Eskom continued with stage 2 load shedding on Tuesday 1 June 2021, with energy expert Ted Blom predicting stage 4 power cuts could be implemented by Wednesday.
In addition, the power utility warned generation supply constraints “will persist throughout the high winter demand period”. Of course, the cold weather is proving to be a challenge as well.
The South African Weather Service (SAWS) has forecast South Africa will also face a week of very cold temperatures thanks to the cold front moving over the eastern parts of the country, which is sustained by the development of a cut-off low-pressure system.
It’s the perfect storm, really. Plummeting temperatures and no electricity to stay warm. There are, of course, the obvious methods from piling on the blankets and layers of clothes, to using a gas heater and keeping rooms insulated.
There are, however, a few lifehacks one could implement to up your load shedding game. Here’s how.
Load shedding lifehacks
Avoid caffeine and alcohol
It might be instinct to reach for a warm cup of coffee, but research shows that caffeinated beverages and nicotine cause your vessels to restrict, which in turn limits blood flow and lowers your body’s temperature.
Alan Hedge, director of the Human Factors and Ergonomics Laboratory at Cornell University, in frigid Ithaca US, explains that a glass of warm milk – or even a mug of hot chocolate – would be a better option.
“The Mongols drank fresh, warm mare’s milk, which gave them the ability to have a sustained, warm, high-caloric diet that kept them warm”.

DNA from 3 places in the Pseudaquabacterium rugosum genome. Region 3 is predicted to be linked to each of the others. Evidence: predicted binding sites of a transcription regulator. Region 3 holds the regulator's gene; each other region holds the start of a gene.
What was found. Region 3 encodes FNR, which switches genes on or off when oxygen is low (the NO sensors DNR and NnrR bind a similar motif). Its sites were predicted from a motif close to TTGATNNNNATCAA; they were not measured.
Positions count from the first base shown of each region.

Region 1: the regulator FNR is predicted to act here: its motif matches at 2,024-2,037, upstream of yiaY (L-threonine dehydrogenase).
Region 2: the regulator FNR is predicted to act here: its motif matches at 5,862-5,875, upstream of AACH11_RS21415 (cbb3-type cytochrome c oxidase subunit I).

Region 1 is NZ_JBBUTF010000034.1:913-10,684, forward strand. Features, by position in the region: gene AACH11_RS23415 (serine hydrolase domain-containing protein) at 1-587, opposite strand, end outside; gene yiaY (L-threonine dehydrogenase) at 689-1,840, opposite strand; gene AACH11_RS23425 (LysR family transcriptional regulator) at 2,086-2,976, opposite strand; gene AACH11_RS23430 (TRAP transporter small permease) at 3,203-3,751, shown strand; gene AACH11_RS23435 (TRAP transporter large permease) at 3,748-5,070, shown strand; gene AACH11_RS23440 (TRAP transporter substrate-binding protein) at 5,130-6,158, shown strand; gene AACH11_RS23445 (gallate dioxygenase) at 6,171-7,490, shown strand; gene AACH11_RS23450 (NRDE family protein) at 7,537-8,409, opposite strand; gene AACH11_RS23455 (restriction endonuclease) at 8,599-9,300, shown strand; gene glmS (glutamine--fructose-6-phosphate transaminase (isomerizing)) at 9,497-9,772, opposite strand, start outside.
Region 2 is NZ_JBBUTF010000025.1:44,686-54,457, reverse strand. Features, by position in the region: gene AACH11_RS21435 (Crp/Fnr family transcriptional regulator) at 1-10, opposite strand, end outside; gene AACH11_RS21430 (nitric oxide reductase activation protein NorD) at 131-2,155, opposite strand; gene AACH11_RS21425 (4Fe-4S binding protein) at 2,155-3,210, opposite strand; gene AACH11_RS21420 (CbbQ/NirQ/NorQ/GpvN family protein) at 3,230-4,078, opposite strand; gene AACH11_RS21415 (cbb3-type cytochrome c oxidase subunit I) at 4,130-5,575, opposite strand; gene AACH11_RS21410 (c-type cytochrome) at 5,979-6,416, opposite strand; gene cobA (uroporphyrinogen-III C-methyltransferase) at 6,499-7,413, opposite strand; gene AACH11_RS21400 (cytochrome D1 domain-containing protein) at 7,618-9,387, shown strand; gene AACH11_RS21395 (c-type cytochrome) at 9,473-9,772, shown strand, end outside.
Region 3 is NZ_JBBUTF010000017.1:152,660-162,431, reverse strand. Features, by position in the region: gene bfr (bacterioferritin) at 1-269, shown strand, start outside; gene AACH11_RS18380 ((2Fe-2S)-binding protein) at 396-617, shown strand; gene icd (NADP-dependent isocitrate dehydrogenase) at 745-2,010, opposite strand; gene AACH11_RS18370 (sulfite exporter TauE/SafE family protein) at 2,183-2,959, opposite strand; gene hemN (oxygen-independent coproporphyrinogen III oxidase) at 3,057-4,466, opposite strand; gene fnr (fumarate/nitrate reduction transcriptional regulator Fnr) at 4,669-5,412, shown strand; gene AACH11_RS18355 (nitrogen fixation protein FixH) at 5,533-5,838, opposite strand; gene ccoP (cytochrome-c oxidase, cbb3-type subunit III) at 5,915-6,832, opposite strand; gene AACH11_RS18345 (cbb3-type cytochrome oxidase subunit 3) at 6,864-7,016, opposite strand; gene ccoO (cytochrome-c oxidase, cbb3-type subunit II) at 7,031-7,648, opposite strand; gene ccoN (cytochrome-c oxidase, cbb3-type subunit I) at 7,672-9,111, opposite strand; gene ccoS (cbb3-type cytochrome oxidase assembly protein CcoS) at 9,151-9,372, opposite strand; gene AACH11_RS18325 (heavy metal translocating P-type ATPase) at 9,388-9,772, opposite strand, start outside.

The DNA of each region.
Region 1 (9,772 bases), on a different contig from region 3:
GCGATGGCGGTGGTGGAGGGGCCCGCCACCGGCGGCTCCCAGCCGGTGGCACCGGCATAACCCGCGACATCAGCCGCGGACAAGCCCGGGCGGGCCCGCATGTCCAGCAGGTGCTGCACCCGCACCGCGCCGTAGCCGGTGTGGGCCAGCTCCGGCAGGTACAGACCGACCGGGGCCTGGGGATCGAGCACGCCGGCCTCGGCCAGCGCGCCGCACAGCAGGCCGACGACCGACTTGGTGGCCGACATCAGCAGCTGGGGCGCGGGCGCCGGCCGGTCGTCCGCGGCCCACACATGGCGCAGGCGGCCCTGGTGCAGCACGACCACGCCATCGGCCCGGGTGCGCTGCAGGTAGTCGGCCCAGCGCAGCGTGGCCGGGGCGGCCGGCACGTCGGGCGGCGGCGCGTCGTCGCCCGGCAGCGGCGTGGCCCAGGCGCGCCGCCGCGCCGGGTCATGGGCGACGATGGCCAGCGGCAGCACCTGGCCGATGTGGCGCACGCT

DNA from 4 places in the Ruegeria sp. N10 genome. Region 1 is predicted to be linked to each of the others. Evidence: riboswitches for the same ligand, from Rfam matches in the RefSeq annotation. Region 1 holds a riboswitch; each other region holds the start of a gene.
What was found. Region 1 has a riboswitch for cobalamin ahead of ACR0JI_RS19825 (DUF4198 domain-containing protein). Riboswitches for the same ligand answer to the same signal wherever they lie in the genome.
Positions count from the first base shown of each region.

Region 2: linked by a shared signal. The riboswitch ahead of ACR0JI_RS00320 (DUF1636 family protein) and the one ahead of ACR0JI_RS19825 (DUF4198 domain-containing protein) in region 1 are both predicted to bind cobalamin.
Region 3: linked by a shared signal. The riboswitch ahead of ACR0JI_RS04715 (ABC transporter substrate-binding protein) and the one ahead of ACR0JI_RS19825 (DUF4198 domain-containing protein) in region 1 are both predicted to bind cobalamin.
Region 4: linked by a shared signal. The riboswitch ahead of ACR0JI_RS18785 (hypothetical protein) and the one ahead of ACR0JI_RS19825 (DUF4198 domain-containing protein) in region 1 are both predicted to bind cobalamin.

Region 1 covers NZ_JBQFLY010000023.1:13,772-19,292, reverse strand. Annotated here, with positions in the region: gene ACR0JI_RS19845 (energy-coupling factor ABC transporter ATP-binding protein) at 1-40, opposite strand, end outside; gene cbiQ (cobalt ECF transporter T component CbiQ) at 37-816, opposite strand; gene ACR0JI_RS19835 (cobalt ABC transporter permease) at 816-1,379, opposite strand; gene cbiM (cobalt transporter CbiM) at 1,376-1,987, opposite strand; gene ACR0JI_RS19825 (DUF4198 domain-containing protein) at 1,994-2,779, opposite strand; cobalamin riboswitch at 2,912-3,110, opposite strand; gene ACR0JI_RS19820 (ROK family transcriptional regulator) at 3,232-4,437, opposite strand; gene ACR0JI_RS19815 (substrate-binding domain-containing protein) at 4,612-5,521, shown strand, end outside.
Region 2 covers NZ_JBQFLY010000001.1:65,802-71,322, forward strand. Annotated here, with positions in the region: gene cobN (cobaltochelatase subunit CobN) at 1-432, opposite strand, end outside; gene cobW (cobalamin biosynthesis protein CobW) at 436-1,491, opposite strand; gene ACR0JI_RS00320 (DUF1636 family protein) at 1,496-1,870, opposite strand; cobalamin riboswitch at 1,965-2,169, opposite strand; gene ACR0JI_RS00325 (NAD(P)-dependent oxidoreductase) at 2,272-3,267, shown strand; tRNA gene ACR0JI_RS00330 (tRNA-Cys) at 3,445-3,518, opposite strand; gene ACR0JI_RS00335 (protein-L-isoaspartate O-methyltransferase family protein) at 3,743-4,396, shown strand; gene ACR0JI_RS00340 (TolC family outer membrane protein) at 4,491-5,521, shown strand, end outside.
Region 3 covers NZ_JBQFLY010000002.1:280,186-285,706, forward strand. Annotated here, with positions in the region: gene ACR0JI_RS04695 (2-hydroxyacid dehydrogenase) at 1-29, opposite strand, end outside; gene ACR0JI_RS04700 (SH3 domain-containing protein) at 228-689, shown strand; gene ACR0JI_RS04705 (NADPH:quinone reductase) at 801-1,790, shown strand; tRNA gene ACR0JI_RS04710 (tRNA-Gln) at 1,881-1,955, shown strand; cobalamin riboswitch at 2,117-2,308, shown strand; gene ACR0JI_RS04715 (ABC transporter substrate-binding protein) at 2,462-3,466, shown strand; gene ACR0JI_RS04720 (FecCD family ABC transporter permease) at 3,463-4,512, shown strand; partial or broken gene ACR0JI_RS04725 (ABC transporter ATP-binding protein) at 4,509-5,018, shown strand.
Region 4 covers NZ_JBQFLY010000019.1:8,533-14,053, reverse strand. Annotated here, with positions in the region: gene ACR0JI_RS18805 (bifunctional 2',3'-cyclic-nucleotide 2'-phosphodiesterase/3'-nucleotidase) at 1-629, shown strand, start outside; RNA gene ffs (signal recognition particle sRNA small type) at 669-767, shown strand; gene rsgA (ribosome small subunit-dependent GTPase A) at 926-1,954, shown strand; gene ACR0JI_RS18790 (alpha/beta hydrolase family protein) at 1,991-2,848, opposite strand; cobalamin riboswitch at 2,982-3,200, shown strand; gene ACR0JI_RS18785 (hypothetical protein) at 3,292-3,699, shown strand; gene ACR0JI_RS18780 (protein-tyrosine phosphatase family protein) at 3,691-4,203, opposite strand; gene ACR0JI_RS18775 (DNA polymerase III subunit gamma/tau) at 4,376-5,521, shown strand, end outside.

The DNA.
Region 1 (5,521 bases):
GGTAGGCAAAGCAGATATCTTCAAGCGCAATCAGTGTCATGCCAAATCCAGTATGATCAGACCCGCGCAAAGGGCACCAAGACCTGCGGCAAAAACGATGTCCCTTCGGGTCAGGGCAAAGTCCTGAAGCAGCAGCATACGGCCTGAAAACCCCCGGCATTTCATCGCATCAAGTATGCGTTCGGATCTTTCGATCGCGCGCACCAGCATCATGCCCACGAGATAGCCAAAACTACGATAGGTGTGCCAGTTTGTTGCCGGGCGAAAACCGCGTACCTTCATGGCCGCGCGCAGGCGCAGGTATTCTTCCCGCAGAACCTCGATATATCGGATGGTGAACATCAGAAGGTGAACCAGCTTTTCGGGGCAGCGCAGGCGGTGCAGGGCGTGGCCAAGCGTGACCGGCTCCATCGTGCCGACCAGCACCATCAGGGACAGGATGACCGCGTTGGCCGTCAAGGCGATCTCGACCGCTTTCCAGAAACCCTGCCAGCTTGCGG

Pre-made coffee and a pre-warmed bed
There’s nothing quite like a warm bed on a cold day. Load shedding might mess up your plans, but you can still plan around the schedule by setting an electric blanket on low – or programming it to go on automatically – half an hour before the power is scheduled to go out.
Pro tip: Place your clothes under the electric blanket to pre-warm your pajamas.
Create a makeshift heater
Gas heaters don’t use any electricity but not everyone has one. Fret not, it’s easy to make a makeshift heater for indoor use using a few household objects you probably have lying around anyway.
All you need is a pot plant, a heat-proof mat, candles, a pot and a grill. Simply place the pot or any pie dish on the heatproof pad. Then, set three tea light candles in the middle of the dish and light it up. Place a grill or cooling rack over the candles, followed by a terracotta pot plant placed upside down on the grill.
The terracotta pots retain heat, but beware, the pot can get quite hot. It is, however, a quick, easy and affordable way to heat up a room.
Humidify your home with a warm bath
Taking a hot bath is one way to heat up, but don’t drain the water immediately. Instead of letting all that heat go down the drain, leave the water in the bath until it reaches room temperature.
Not only will your home be a bit warmer, but it will also help to humidify the space. If that doesn’t work, get moving. Go for a walk or a run, do yoga, stretch or dance, anything to get the blood flowing.
Load shedding and weather update
As for 1 June 2021, Eskom confirmed that stage 2 rotational load shedding would be in place from 4pm until 5am on Wednesday morning, “with a possibility of load shedding throughout the week”.
The power utility also shared a load shedding checklist, reminding South Africans to keep cellphones and power banks fully charged and to keep a thermos flask of boiled water at the ready for a hot drink.
In addition, use surge protection devices to protect your most valuable gadgets and remember to keep fridge doors closed. The complete checklist can be viewed below.
The SA Weather Service warns of “a very cold night ahead for most areas” in South Africa, with thunderstorms observed over Mpumalanga and KwaZulu-Natal which could result “in freezing rain or small hail”. In addition, rain and snow will continue over the eastern half of the Eastern Cape.